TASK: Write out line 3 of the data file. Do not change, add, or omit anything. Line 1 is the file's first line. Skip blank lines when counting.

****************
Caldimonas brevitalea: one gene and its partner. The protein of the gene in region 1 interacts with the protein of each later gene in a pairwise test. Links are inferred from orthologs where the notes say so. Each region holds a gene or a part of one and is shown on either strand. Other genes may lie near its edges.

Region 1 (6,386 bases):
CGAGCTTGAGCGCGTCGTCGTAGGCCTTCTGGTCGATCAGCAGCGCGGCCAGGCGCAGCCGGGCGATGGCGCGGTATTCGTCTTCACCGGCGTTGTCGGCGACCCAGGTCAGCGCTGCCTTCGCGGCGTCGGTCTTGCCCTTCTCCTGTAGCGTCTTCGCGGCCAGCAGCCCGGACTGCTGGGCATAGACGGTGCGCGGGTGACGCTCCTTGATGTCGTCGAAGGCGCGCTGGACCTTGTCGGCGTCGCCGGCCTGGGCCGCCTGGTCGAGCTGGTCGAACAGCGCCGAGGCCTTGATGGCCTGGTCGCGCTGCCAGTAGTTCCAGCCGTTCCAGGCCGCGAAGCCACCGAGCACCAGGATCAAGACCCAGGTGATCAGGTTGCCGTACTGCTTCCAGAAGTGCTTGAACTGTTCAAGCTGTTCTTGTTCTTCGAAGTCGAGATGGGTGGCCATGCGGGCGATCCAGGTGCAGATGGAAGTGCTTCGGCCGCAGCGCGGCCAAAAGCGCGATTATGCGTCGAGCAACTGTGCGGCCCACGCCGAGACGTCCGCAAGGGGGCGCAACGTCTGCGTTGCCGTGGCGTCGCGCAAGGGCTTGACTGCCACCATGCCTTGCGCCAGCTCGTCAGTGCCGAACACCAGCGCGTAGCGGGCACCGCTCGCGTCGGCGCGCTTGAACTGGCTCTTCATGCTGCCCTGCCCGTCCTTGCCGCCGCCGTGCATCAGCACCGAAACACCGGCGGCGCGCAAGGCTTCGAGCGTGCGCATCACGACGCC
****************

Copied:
CGAGCTTGAGCGCGTCGTCGTAGGCCTTCTGGTCGATCAGCAGCGCGGCCAGGCGCAGCCGGGCGATGGCGCGGTATTCGTCTTCACCGGCGTTGTCGGCGACCCAGGTCAGCGCTGCCTTCGCGGCGTCGGTCTTGCCCTTCTCCTGTAGCGTCTTCGCGGCCAGCAGCCCGGACTGCTGGGCATAGACGGTGCGCGGGTGACGCTCCTTGATGTCGTCGAAGGCGCGCTGGACCTTGTCGGCGTCGCCGGCCTGGGCCGCCTGGTCGAGCTGGTCGAACAGCGCCGAGGCCTTGATGGCCTGGTCGCGCTGCCAGTAGTTCCAGCCGTTCCAGGCCGCGAAGCCACCGAGCACCAGGATCAAGACCCAGGTGATCAGGTTGCCGTACTGCTTCCAGAAGTGCTTGAACTGTTCAAGCTGTTCTTGTTCTTCGAAGTCGAGATGGGTGGCCATGCGGGCGATCCAGGTGCAGATGGAAGTGCTTCGGCCGCAGCGCGGCCAAAAGCGCGATTATGCGTCGAGCAACTGTGCGGCCCACGCCGAGACGTCCGCAAGGGGGCGCAACGTCTGCGTTGCCGTGGCGTCGCGCAAGGGCTTGACTGCCACCATGCCTTGCGCCAGCTCGTCAGTGCCGAACACCAGCGCGTAGCGGGCACCGCTCGCGTCGGCGCGCTTGAACTGGCTCTTCATGCTGCCCTGCCCGTCCTTGCCGCCGCCGTGCATCAGCACCGAAACACCGGCGGCGCGCAAGGCTTCGAGCGTGCGCATCACGACGCC